Wednesday, 29 July 2009

Open vs. Closed App stores: where do we go?

Apple has removed Google Voice from the App store today. Although frustrating for Google and consumers this is a simply a reality of working within the App Store world. Developers may ask themselves whether they prefer a Closed App store or an Open one. The reality will be, and already is if you look at smart developers like ebuddy, EA, Google, and Nimbuzz, that successful developers will have to develop cross platform and consider multiple distribution channels to reach consumers.

Through all the hype developers are starting to realize two things: First, not everyone will make a fortune on the iPhone. With over 65,000 apps and no in-store merchandising tools developers will struggle to get cut through. Adwhirl estimated that getting into the top 100 on average costs a developer over $2500 / day. how many can really afford this level of spend before recuperating their royalty check from Apple? Two, closed gardens have their drawbacks (ask developers who have worked with carriers). In Apple's case these seem to be a) Unclear editorial guidelines on what gets on and what doesn't and b) applications that may be significantly better then Apple's own software may not make it due to conflict of interest with Apple.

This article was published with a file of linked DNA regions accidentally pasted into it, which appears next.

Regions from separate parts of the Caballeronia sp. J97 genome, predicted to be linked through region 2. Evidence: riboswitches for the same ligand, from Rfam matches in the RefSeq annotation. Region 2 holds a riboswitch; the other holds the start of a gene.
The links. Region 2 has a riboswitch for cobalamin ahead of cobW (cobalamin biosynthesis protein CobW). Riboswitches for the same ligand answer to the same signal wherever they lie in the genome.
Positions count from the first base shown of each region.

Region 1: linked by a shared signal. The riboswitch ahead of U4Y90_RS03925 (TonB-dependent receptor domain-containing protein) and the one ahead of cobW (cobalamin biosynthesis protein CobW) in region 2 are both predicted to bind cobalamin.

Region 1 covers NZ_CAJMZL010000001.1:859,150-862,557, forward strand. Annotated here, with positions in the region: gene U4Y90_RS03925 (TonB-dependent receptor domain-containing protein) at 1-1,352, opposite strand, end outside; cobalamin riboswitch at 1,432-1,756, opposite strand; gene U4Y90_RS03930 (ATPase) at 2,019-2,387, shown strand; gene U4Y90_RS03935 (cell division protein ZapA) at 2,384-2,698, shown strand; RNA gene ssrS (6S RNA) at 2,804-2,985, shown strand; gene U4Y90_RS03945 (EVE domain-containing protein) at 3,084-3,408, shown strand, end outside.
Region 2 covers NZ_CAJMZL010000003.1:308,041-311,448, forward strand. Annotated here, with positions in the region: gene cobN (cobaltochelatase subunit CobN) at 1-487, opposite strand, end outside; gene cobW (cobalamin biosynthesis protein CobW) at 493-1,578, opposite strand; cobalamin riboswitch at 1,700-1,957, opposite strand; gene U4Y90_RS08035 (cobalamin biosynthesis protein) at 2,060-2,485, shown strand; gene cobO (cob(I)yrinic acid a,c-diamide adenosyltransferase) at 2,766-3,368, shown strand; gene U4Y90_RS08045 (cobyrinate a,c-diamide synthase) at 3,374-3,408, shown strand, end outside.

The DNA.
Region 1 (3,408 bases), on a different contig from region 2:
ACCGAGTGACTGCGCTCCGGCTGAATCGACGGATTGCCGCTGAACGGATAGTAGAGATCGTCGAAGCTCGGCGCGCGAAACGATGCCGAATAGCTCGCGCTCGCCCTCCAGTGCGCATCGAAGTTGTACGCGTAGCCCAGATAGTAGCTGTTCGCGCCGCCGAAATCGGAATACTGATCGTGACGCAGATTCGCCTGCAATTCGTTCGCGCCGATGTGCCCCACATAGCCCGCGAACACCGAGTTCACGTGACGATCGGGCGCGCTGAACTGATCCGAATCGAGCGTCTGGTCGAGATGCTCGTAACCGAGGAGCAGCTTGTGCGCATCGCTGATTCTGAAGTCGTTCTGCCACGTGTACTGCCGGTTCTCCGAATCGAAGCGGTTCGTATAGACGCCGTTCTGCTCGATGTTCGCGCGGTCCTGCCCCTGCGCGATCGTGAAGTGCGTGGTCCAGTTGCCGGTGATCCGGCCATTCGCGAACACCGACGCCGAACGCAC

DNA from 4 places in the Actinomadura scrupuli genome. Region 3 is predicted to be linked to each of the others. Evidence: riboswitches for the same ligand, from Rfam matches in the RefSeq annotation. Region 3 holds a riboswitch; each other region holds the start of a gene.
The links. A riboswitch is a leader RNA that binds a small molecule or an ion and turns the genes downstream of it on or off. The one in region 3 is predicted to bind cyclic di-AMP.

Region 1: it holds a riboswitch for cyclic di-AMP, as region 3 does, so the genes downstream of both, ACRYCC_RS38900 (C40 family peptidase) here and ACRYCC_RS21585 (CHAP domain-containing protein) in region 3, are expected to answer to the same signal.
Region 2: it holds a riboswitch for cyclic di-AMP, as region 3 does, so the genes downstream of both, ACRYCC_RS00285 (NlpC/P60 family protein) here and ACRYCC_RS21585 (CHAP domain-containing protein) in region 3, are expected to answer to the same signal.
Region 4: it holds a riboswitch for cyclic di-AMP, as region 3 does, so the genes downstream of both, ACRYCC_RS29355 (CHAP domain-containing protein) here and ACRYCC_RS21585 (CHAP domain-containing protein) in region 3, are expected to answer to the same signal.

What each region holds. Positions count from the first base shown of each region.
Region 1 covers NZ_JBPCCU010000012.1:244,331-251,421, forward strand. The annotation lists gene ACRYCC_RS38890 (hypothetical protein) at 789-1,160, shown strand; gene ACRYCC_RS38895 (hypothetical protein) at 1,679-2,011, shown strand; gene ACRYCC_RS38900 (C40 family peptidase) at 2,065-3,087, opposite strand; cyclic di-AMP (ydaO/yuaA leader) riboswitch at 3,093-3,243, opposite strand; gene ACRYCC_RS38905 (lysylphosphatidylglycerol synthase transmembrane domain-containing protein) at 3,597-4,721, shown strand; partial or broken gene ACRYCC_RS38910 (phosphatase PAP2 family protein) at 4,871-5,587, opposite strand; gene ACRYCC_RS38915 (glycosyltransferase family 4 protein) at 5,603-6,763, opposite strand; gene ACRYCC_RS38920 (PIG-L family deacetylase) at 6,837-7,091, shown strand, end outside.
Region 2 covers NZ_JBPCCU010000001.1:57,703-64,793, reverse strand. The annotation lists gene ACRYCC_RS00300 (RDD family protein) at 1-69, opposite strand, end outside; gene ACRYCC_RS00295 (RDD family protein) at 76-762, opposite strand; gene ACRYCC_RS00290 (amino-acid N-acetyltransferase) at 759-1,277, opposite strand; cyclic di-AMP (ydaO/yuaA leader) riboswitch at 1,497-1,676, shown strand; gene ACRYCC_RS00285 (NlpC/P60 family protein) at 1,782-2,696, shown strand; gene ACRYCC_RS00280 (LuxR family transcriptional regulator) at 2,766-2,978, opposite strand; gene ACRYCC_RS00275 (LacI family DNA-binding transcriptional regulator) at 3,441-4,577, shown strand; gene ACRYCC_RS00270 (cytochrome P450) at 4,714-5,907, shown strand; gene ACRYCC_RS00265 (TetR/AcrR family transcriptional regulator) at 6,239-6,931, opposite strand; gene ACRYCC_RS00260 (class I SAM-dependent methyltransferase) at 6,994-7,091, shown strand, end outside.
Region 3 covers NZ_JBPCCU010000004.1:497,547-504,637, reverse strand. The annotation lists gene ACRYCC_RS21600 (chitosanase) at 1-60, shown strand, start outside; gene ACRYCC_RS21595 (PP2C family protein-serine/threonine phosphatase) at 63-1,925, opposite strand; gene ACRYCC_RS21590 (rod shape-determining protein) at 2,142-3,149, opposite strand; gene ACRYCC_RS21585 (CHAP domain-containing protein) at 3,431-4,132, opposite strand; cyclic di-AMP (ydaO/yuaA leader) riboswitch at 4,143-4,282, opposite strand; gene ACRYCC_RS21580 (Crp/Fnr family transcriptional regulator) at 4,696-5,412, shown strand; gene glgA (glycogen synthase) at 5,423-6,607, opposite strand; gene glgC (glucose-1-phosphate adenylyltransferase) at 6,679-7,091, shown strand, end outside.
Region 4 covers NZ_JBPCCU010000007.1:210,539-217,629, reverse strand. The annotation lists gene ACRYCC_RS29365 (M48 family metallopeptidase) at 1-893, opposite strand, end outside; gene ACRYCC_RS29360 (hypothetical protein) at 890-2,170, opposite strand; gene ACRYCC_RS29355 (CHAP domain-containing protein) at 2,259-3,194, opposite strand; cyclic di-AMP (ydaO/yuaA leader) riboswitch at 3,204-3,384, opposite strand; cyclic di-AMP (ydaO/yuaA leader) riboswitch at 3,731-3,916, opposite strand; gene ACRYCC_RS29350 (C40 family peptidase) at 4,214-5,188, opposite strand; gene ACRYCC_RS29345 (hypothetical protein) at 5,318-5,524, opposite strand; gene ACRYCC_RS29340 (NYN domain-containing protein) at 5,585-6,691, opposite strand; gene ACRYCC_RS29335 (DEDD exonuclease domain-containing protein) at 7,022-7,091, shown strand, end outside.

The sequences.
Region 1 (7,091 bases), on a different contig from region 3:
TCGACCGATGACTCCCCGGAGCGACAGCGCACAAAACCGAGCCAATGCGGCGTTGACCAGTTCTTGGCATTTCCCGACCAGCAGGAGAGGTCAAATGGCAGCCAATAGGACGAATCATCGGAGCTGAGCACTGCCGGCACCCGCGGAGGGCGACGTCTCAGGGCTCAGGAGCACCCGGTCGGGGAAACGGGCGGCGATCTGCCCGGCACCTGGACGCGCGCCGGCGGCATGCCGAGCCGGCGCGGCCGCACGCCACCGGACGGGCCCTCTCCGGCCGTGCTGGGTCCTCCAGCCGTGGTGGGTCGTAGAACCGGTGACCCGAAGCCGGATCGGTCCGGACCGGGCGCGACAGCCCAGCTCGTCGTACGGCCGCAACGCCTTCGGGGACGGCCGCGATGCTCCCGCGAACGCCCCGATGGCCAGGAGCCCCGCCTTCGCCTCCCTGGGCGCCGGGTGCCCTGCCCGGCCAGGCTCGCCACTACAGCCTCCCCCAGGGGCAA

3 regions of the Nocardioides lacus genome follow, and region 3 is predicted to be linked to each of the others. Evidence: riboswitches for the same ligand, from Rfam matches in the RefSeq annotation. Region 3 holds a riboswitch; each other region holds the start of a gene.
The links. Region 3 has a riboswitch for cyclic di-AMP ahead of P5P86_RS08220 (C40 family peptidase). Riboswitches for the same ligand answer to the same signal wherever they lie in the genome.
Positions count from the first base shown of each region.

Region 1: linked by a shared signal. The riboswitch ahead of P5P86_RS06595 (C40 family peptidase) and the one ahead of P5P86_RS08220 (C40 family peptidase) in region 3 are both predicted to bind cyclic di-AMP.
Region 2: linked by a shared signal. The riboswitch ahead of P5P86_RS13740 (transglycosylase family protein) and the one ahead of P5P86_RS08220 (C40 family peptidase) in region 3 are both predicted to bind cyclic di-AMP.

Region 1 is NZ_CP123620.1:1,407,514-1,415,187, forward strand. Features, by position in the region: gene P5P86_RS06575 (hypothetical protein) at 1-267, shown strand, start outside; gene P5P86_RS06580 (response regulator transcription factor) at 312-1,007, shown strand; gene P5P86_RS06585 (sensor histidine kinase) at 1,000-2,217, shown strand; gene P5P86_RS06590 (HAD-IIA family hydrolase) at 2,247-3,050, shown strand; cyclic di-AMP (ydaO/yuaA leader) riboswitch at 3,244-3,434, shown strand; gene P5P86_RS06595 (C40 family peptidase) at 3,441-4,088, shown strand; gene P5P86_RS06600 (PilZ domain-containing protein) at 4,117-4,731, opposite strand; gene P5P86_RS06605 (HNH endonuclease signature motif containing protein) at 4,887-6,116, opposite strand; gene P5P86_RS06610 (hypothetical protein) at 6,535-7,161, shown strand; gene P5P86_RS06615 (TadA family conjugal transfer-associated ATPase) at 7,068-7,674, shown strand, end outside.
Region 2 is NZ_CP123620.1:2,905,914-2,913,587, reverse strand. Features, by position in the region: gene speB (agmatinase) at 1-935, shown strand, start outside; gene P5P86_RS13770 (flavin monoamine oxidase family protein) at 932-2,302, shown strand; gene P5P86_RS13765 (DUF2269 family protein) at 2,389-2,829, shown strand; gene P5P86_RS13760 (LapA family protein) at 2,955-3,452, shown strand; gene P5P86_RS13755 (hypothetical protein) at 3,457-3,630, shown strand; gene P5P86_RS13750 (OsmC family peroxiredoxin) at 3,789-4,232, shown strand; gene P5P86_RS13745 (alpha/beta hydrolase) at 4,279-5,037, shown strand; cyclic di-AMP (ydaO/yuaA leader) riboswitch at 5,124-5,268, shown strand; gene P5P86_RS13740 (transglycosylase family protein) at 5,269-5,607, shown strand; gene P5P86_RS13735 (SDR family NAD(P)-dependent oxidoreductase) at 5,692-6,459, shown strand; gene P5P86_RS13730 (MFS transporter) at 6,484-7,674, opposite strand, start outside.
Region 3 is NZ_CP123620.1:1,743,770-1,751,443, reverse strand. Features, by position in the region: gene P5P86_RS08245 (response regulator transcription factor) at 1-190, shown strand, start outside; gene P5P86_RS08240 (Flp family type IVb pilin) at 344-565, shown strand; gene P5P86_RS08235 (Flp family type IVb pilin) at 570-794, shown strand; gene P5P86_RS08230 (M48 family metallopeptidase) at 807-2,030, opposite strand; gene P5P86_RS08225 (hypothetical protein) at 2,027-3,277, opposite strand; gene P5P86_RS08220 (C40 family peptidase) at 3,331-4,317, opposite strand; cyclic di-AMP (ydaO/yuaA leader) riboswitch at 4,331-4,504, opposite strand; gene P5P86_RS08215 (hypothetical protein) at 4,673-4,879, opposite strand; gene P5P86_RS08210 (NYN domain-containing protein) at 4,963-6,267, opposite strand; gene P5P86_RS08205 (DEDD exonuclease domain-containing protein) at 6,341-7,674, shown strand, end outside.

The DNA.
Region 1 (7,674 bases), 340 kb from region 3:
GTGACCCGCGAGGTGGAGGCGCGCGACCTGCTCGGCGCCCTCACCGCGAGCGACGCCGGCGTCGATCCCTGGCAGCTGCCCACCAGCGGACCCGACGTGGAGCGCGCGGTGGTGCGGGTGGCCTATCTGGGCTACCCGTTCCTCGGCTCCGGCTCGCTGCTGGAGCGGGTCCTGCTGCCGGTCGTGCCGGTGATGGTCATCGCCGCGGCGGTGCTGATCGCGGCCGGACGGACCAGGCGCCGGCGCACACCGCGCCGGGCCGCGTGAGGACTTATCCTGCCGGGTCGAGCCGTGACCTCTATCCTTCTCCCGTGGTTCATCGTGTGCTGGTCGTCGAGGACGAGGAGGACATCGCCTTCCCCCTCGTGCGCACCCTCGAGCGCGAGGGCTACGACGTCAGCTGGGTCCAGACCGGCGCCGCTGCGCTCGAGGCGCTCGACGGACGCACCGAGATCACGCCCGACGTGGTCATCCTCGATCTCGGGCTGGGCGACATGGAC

The more important picture though is what this means for consumers long term. Consumers at the end of the day will be looking for and should have access to the best possible content no matter who makes it. If Opera or Bolt offer a better browsing experience then Safari consumers should have access to them. If Spotify offers a better music alternative to iTunes then it should be available. Sadly, this is not likely to be the case on the iPhone and this has been proven repeatedly over the past few months. The strangest thing is that you can't really say it's distinctly Apple. After all you can install other browsers and music applications on a Mac's OS X.

One thing remains certain: given today's environment consumers aren't likely to find the best Apps just on the iPhone. That's bad news for iPhone users but good news for the 99% of the world who might reap the benefits of frustrated but highly innovative developers ;)

Patrick Mork
VP Marketing